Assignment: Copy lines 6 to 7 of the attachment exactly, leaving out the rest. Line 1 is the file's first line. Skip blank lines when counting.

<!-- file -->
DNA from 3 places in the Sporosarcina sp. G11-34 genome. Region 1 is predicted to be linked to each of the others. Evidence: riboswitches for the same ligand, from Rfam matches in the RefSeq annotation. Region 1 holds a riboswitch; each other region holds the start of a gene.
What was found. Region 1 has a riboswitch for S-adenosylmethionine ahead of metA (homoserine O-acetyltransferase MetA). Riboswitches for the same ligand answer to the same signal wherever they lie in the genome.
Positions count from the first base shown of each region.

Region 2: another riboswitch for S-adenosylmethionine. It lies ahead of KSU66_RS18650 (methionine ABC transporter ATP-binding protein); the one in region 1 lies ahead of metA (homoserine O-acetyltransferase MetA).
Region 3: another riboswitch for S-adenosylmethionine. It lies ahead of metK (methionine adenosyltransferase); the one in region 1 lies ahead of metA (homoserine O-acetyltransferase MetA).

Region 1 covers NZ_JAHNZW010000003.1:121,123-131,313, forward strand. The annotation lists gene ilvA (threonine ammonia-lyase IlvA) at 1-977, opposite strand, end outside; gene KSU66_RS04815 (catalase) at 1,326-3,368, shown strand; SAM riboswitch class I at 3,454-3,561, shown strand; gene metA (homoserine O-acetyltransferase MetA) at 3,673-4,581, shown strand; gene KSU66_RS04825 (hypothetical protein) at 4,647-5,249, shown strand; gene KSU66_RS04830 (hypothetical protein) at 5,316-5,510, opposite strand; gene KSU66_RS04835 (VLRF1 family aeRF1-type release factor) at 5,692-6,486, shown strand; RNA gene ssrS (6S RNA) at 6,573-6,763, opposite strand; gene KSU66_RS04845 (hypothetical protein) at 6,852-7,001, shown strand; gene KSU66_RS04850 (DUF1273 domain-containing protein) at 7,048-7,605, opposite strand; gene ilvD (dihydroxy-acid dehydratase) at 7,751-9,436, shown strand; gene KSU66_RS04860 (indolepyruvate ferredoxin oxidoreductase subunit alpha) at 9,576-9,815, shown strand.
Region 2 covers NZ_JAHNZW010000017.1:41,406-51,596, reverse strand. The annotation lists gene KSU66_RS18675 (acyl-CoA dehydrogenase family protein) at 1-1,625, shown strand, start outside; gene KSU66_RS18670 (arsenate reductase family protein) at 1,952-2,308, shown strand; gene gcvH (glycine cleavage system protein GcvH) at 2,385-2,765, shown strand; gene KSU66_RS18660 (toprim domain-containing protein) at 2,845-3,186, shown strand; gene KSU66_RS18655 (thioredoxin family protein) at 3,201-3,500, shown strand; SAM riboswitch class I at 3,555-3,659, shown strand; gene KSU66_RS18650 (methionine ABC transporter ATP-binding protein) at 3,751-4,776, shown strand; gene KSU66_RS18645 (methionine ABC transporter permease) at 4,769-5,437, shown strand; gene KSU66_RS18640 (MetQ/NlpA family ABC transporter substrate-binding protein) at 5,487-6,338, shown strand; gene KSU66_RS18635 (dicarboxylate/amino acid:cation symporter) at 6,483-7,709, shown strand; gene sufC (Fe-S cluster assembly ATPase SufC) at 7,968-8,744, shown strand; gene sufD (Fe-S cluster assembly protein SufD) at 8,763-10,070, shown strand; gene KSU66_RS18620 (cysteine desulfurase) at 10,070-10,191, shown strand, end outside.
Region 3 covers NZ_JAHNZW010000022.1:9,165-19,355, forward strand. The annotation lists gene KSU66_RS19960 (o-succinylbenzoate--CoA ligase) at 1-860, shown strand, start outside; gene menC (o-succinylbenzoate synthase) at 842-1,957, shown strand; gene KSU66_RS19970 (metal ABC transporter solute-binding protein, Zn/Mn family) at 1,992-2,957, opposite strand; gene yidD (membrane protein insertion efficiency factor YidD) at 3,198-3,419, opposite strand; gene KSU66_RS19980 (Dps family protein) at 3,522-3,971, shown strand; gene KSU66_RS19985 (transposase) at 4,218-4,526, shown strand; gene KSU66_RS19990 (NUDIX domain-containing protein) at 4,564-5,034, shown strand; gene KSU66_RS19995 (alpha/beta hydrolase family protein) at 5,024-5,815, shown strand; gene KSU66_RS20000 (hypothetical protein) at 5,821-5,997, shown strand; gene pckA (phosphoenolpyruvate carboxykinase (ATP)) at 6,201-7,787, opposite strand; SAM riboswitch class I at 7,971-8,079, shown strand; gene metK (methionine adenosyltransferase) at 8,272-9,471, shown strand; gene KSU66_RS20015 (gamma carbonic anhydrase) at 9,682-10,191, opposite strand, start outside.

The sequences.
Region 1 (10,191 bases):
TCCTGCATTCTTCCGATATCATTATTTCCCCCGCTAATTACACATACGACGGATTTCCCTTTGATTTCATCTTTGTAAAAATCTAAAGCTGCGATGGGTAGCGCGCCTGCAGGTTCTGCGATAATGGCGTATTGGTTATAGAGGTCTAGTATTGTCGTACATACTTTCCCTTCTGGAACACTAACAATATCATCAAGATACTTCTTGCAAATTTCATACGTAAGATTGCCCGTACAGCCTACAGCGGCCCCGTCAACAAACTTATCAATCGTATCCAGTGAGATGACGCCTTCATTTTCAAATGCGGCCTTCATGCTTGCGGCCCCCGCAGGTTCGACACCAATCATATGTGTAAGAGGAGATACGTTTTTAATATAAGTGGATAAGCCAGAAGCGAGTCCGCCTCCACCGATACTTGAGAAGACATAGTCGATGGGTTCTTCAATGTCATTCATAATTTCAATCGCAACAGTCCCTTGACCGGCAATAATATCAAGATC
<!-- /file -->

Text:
Region 1 covers NZ_JAHNZW010000003.1:121,123-131,313, forward strand. The annotation lists gene ilvA (threonine ammonia-lyase IlvA) at 1-977, opposite strand, end outside; gene KSU66_RS04815 (catalase) at 1,326-3,368, shown strand; SAM riboswitch class I at 3,454-3,561, shown strand; gene metA (homoserine O-acetyltransferase MetA) at 3,673-4,581, shown strand; gene KSU66_RS04825 (hypothetical protein) at 4,647-5,249, shown strand; gene KSU66_RS04830 (hypothetical protein) at 5,316-5,510, opposite strand; gene KSU66_RS04835 (VLRF1 family aeRF1-type release factor) at 5,692-6,486, shown strand; RNA gene ssrS (6S RNA) at 6,573-6,763, opposite strand; gene KSU66_RS04845 (hypothetical protein) at 6,852-7,001, shown strand; gene KSU66_RS04850 (DUF1273 domain-containing protein) at 7,048-7,605, opposite strand; gene ilvD (dihydroxy-acid dehydratase) at 7,751-9,436, shown strand; gene KSU66_RS04860 (indolepyruvate ferredoxin oxidoreductase subunit alpha) at 9,576-9,815, shown strand.
Region 2 covers NZ_JAHNZW010000017.1:41,406-51,596, reverse strand. The annotation lists gene KSU66_RS18675 (acyl-CoA dehydrogenase family protein) at 1-1,625, shown strand, start outside; gene KSU66_RS18670 (arsenate reductase family protein) at 1,952-2,308, shown strand; gene gcvH (glycine cleavage system protein GcvH) at 2,385-2,765, shown strand; gene KSU66_RS18660 (toprim domain-containing protein) at 2,845-3,186, shown strand; gene KSU66_RS18655 (thioredoxin family protein) at 3,201-3,500, shown strand; SAM riboswitch class I at 3,555-3,659, shown strand; gene KSU66_RS18650 (methionine ABC transporter ATP-binding protein) at 3,751-4,776, shown strand; gene KSU66_RS18645 (methionine ABC transporter permease) at 4,769-5,437, shown strand; gene KSU66_RS18640 (MetQ/NlpA family ABC transporter substrate-binding protein) at 5,487-6,338, shown strand; gene KSU66_RS18635 (dicarboxylate/amino acid:cation symporter) at 6,483-7,709, shown strand; gene sufC (Fe-S cluster assembly ATPase SufC) at 7,968-8,744, shown strand; gene sufD (Fe-S cluster assembly protein SufD) at 8,763-10,070, shown strand; gene KSU66_RS18620 (cysteine desulfurase) at 10,070-10,191, shown strand, end outside.